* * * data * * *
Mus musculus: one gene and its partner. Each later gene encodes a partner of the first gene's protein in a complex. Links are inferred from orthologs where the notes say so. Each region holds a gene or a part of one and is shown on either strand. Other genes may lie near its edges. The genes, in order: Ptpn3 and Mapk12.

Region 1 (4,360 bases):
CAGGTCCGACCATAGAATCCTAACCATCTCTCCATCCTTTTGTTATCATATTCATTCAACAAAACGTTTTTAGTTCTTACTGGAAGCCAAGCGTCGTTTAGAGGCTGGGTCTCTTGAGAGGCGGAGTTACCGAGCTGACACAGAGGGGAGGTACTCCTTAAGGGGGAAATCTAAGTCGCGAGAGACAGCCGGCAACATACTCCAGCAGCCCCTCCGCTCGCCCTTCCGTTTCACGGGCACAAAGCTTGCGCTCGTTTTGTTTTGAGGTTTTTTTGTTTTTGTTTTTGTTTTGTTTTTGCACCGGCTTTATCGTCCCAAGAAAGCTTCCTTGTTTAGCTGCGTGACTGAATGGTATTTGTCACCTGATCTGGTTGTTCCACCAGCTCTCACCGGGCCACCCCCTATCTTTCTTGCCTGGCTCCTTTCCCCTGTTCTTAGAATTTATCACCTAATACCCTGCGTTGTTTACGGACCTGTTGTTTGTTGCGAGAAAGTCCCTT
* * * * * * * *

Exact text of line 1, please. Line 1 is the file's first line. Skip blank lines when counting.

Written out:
Mus musculus: one gene and its partner. Each later gene encodes a partner of the first gene's protein in a complex. Links are inferred from orthologs where the notes say so. Each region holds a gene or a part of one and is shown on either strand. Other genes may lie near its edges. The genes, in order: Ptpn3 and Mapk12.